Ever wondered who’s behind those attacks on your firewall? VisualRoute will find out for you.
When I wanted to put a mp3 file on my BLOG, I met a problem. I can only put a link instead of a playing control panel.
Now, I got a way to make it works as what I want.
the embed html
below is the example html code for the embed tag
<embed src="soundfile.mid" hidden="false" border="0" width="310" height="45" autostart="true" autoplay="true" loop="true" volume="75%">
Break down of the example html source code shown as below:
Now, I have a GMail account. See below:
Resolution Guide for Monitors, Laptops, Televisions and Projectors
You’ve seen the confusing alphabet soup of acronyms describing the various resolutions for monitors, laptop displays, LCD and plasma televisions, as well as projectors, yet you probably still don’t know what it all means. Click on this hyperlink for an article that explains resolution and includes charts that match the alphabet with the numbers.
Resolution – What is it?
What Are Common Resolutions for Plasmas, Monitors, Notebooks, and Projectors?
Briefly stated, sharpness and clarity of the picture on screen is determined by its resolution, which is the sharpness of the image projected based on the number of pixels. Resolution is measured in the number of pixels horizontally multiplied by the number of pixels vertically. The higher number of pixels, the better. Plasma screens, projectors and LCD screens have a fixed number of pixels, referred to as the “native resolution,” or the resolution at which the display device does not have to expand or compress the input signal. This is the device’s optimum resolution. LCD images used in front projectors and rear-projection monitors typically offer XGA (1024 x 1024 x 768 pixels) or SXGA (1280 x 1024 pixels) resolution. Front projection monitors also use SVGA (800 x 600 pixels).
The Truth About Response Time
In our continuing effort to provide up-to-the-minute information to consumers, our editors wish to shed light on the multitude of numbers (or specifications) that accompany advertisements, brochures, user manuals, etc. regarding LCD monitors. Amid the cacophony of digits large and small appears one expression that is particularly important, but often overlooked. This mysterious number represents image response time and is articulated in terms milliseconds (ms), such as 12ms, 16ms, 24ms and so on. Response time is the screen’s signal reaction speed, or the time it takes for a liquid crystal panel to go from total white to total black and then back again. A 16ms LCD monitor corresponds to 63 images per second, while 12ms is equivalent to 83 images a second.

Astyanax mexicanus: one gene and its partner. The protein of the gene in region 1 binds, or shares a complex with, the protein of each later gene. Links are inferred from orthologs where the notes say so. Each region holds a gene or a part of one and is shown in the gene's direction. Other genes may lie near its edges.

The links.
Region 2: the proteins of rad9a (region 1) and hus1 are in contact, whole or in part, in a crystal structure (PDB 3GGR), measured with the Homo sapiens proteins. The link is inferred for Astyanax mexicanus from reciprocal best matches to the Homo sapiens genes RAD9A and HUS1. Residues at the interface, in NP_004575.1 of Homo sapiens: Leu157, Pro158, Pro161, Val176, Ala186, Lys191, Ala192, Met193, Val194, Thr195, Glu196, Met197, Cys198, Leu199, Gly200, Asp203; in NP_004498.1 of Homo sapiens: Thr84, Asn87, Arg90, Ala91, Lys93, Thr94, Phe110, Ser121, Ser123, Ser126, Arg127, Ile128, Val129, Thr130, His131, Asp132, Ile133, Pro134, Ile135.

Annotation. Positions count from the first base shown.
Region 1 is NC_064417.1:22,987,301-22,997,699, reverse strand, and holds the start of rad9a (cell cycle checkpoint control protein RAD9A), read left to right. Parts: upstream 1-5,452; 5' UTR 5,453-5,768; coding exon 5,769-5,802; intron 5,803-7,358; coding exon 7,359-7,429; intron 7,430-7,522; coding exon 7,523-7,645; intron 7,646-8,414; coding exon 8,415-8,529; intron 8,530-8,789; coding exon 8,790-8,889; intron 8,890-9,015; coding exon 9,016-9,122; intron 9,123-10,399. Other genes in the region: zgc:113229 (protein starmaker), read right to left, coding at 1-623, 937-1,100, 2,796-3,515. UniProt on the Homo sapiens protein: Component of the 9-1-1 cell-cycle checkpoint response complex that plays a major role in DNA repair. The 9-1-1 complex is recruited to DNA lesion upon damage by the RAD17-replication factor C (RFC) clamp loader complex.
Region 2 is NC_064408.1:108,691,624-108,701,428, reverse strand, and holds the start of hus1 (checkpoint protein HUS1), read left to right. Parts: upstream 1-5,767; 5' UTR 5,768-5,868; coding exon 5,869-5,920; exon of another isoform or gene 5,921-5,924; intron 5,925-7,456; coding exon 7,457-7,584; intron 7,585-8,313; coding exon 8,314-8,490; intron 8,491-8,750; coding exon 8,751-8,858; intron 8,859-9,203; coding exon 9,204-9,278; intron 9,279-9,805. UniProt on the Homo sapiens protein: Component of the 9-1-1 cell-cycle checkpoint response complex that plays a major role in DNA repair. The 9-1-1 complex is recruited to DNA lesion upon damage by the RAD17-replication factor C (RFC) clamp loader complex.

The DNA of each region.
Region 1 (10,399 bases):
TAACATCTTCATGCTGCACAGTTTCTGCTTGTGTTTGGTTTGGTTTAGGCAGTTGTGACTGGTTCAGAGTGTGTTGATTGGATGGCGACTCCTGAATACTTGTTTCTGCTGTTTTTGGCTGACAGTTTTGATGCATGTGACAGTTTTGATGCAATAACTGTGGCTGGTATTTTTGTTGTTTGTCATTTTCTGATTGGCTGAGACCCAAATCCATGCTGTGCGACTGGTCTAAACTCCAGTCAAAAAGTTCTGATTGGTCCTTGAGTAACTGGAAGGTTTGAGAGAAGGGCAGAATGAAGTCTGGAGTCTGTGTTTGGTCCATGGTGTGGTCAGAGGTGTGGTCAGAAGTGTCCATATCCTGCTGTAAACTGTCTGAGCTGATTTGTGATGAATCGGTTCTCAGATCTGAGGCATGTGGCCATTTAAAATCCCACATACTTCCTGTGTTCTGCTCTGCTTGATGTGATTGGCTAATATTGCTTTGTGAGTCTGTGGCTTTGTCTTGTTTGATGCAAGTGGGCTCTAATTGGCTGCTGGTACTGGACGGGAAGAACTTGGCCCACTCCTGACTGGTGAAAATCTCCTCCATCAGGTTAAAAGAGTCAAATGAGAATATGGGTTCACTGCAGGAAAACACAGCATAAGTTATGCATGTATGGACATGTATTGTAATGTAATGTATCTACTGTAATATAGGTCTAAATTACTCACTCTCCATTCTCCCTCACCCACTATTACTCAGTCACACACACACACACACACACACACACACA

The world market for flat panel displays exploded to nearly $38-billion last year with projections of 18-percent growth for each of the next three years. According to the October 1, 2003 issue of Business Economics magazine, few – if any – markets this size are growing at such high and sustained rates. The reasons are obvious. Flat panel monitors employ TFT (Thin Film Transistors) technology that creates gorgeous images. And the attractive, thin-bezel design has captured the imagination of everyone who values style and substance. Consequently, virtually everyone is abandoning their CRT monitors and racing to buy flat panels – and prices are dropping fast. To help you decide which sleek, ultra stylish flat panel monitor fits your needs, our editors have compiled this handy (it’s even easier than plug and play!) LCD flat panel buying guide.
From the June 2004 issue of PC World magazine
Windows reminds me all too often of those finicky foreign sports cars of decades past. If you don’t spend time tweaking, maintaining, and tuning it, it tends to run a little rough. A lot goes on under the hood to keep your XP-based PC running smoothly; but as you add, update, and delete software and data files, things can get sluggish. XP’s built-in tweaking tools can boost your PC’s performance.
Windows XP has fewer built-in tools than earlier versions of Windows, though the tools available are more full-featured. Other more-sophisticated and automatic tune-up tools can be found in various suites and stand-alone utilities, as discussed in “The Trouble-Free PC.” But if you’re frugal, their cost (up to $90) may give you pause. XP’s built-in tools, along with a few free add-ons, should be sufficient for most users and most situations.
If you’re using an earlier version of Windows, consult “Get a Free Tune-Up for Your Windows PC.” And if you’re up for a more extensive overhaul, check out “Optimize Your PC for Faster Start-Up Times” first.
I study the “template tags” in MT manual. Added Recent Comments and Recent Pings list in the sidebar template.
It looks good.
Code is shown as below:
I list the basic infomation of Vancouver, Burnaby, Richmond, New Westminster, et al.
All from “WESTCOAST HOME” october 2004
Anyone can enter his email to it to get the updated post everyday.
It is free and you can unsubscribe any time.
Bloglet is a free service that sends readers a daily email with all of the updates to the sites to which they subscribe. If there have been no updates, an email is not sent. To use Bloglet for your weblog, go to the Bloglet website and sign up for a new account and follow the instructions to add a weblog. Click on the question mark symbols next to the form entry fields for clarification on how to fill them in. A couple are a little bit tricky. On your main Bloglet account page find the list of your weblogs. Click on the code icon to the right of the pencil and trash can icons to get the code to use to place on your weblog. Copy and paste the code where you want the form to appear on your index and archive templates.